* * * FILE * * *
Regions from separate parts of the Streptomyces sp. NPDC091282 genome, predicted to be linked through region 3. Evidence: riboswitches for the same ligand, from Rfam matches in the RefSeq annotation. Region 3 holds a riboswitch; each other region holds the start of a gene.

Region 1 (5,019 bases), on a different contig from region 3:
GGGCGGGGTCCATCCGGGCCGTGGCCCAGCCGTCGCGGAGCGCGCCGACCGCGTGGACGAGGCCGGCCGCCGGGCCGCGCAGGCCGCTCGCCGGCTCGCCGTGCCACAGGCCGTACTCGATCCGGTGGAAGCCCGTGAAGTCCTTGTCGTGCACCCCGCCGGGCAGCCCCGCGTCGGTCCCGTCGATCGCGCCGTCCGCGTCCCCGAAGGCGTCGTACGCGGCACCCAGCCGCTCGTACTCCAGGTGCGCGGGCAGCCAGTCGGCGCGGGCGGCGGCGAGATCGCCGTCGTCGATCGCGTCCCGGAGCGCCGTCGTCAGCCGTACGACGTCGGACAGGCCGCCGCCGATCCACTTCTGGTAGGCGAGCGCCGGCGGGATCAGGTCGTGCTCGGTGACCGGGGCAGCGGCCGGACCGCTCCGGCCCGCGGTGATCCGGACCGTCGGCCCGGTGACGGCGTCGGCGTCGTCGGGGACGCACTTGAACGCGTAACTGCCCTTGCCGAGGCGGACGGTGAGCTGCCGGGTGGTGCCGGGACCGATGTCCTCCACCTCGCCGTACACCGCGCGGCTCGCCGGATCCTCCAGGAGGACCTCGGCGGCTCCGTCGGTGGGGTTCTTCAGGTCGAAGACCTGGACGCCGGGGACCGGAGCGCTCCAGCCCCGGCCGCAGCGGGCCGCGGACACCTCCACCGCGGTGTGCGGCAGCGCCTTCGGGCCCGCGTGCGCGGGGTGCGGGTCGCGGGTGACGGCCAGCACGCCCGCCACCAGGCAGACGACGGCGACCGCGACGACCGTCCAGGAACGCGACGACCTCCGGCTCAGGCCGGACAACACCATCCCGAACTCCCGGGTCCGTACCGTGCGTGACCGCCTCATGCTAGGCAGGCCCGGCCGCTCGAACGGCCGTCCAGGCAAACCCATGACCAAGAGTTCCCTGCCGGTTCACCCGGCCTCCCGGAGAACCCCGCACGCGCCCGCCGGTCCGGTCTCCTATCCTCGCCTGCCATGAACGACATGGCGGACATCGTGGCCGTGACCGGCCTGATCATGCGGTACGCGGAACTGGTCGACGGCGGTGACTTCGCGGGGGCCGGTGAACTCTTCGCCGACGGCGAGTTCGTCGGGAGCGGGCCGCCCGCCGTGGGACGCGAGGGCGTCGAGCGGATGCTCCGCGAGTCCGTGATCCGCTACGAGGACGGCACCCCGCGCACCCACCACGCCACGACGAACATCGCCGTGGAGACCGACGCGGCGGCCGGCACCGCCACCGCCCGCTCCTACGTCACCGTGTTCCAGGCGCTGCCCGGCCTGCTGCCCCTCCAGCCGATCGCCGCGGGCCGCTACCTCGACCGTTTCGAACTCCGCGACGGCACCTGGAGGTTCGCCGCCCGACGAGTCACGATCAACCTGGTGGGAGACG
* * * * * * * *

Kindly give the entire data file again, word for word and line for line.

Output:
Regions from separate parts of the Streptomyces sp. NPDC091282 genome, predicted to be linked through region 3. Evidence: riboswitches for the same ligand, from Rfam matches in the RefSeq annotation. Region 3 holds a riboswitch; each other region holds the start of a gene.

Region 1 (5,019 bases), on a different contig from region 3:
GGGCGGGGTCCATCCGGGCCGTGGCCCAGCCGTCGCGGAGCGCGCCGACCGCGTGGACGAGGCCGGCCGCCGGGCCGCGCAGGCCGCTCGCCGGCTCGCCGTGCCACAGGCCGTACTCGATCCGGTGGAAGCCCGTGAAGTCCTTGTCGTGCACCCCGCCGGGCAGCCCCGCGTCGGTCCCGTCGATCGCGCCGTCCGCGTCCCCGAAGGCGTCGTACGCGGCACCCAGCCGCTCGTACTCCAGGTGCGCGGGCAGCCAGTCGGCGCGGGCGGCGGCGAGATCGCCGTCGTCGATCGCGTCCCGGAGCGCCGTCGTCAGCCGTACGACGTCGGACAGGCCGCCGCCGATCCACTTCTGGTAGGCGAGCGCCGGCGGGATCAGGTCGTGCTCGGTGACCGGGGCAGCGGCCGGACCGCTCCGGCCCGCGGTGATCCGGACCGTCGGCCCGGTGACGGCGTCGGCGTCGTCGGGGACGCACTTGAACGCGTAACTGCCCTTGCCGAGGCGGACGGTGAGCTGCCGGGTGGTGCCGGGACCGATGTCCTCCACCTCGCCGTACACCGCGCGGCTCGCCGGATCCTCCAGGAGGACCTCGGCGGCTCCGTCGGTGGGGTTCTTCAGGTCGAAGACCTGGACGCCGGGGACCGGAGCGCTCCAGCCCCGGCCGCAGCGGGCCGCGGACACCTCCACCGCGGTGTGCGGCAGCGCCTTCGGGCCCGCGTGCGCGGGGTGCGGGTCGCGGGTGACGGCCAGCACGCCCGCCACCAGGCAGACGACGGCGACCGCGACGACCGTCCAGGAACGCGACGACCTCCGGCTCAGGCCGGACAACACCATCCCGAACTCCCGGGTCCGTACCGTGCGTGACCGCCTCATGCTAGGCAGGCCCGGCCGCTCGAACGGCCGTCCAGGCAAACCCATGACCAAGAGTTCCCTGCCGGTTCACCCGGCCTCCCGGAGAACCCCGCACGCGCCCGCCGGTCCGGTCTCCTATCCTCGCCTGCCATGAACGACATGGCGGACATCGTGGCCGTGACCGGCCTGATCATGCGGTACGCGGAACTGGTCGACGGCGGTGACTTCGCGGGGGCCGGTGAACTCTTCGCCGACGGCGAGTTCGTCGGGAGCGGGCCGCCCGCCGTGGGACGCGAGGGCGTCGAGCGGATGCTCCGCGAGTCCGTGATCCGCTACGAGGACGGCACCCCGCGCACCCACCACGCCACGACGAACATCGCCGTGGAGACCGACGCGGCGGCCGGCACCGCCACCGCCCGCTCCTACGTCACCGTGTTCCAGGCGCTGCCCGGCCTGCTGCCCCTCCAGCCGATCGCCGCGGGCCGCTACCTCGACCGTTTCGAACTCCGCGACGGCACCTGGAGGTTCGCCGCCCGACGAGTCACGATCAACCTGGTGGGAGACG